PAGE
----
Bankrupt!, on the other hand, was an album that tried to meet the band’s massive new audience halfway, to validate their mighty new big-leagues status. Ironically for an album that at first seemed a deliberately sleek collection of surface-level pleasures — albeit comprising unique, colorful timbres — Bankrupt! wound up the underrated grower of the Phoenix catalogue. It’s shiny, sure, but it’s also suave, light on its feet, and filled with a number of songs that, like all great Phoenix singles, can turn around a down mood at the drop of a synth.

Yet the LP was met with a lukewarm reception — the first Phoenix record to not feel more substantial than the last. This year’s Ti Amo continued the trajectory toward a comparably minor scope, but it also didn’t seem to be as interested in the stakes. It’s a more casual album than Bankrupt!, fewer in both bold moments and left turns. It also leans further into that glossy, glitzy, glamorous coating that Bankrupt! evolved from the soft-rock palette they broke through on. You can consider United and Alphabetical the band’s identity-forming early years, It’s Never Been Like That and Wolfgang Amadeus Phoenix their credibility and clout-building peak, and Bankrupt! and Ti Amo their settled middle-age period. Which isn’t to say that Phoenix are now some shell of their former greatness; rather, they’ve transitioned remarkably gracefully. They haven’t disappointed yet, just calmed down. It’s probably about time they release their greatest hits album.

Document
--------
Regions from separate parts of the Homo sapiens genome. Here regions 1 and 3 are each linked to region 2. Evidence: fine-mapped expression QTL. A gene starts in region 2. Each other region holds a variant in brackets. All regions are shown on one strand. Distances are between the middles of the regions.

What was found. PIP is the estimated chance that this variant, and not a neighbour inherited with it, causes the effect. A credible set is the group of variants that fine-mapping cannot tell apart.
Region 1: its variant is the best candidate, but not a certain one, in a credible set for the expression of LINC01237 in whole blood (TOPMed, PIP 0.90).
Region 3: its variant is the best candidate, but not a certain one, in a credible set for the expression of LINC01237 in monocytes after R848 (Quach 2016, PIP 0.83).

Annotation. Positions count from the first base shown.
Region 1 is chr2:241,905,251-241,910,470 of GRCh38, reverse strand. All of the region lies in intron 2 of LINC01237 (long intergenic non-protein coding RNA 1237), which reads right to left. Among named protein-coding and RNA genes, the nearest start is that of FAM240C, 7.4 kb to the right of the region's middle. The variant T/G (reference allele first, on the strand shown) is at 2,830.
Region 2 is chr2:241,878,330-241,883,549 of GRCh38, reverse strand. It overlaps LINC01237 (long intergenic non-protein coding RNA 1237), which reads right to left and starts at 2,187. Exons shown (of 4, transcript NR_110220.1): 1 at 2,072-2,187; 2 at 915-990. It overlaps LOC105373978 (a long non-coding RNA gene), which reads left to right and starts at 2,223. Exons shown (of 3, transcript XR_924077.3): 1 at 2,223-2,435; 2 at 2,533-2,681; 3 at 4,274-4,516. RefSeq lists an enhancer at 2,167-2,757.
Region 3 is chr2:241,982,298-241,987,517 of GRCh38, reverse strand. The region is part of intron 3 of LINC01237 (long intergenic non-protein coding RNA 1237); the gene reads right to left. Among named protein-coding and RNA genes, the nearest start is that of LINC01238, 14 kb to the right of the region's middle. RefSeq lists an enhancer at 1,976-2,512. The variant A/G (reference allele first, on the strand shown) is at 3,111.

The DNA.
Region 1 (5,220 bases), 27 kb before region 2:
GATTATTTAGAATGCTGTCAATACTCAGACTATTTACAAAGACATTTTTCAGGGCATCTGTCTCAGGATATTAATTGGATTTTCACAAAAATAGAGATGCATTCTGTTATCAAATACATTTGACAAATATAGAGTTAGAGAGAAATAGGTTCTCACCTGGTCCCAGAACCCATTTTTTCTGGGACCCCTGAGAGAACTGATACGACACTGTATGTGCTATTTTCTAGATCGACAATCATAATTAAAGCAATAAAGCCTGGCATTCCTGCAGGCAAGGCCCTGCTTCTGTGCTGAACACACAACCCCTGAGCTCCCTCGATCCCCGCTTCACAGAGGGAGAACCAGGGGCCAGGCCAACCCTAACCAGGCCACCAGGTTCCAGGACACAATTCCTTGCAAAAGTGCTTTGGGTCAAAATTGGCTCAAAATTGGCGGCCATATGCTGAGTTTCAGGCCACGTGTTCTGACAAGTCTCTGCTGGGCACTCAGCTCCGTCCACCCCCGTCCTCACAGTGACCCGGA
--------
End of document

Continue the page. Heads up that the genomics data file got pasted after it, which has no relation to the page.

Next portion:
I’m convinced Phoenix have a better career retrospective album awaiting them than any of their mid-aughts indie superstar peers, which means their crowd-pleasing live sets are uniquely unmatched. But I also figured Ti Amo would be the first album from the band to lower that future collection’s batting average. It’s been about four months since Ti Amo’s release, and none of the album’s “hits” have struck with a whole lot of staying power. It’s full of great songs and works well as a holistic mosaic evocative of summer nights set in what the 1970s thought the 2000s would be like, but much of that floral, AM radio production just wouldn’t stand to caliber stacked against the full-fleshed urgency of “Consolation Prizes” or “Lisztomania.”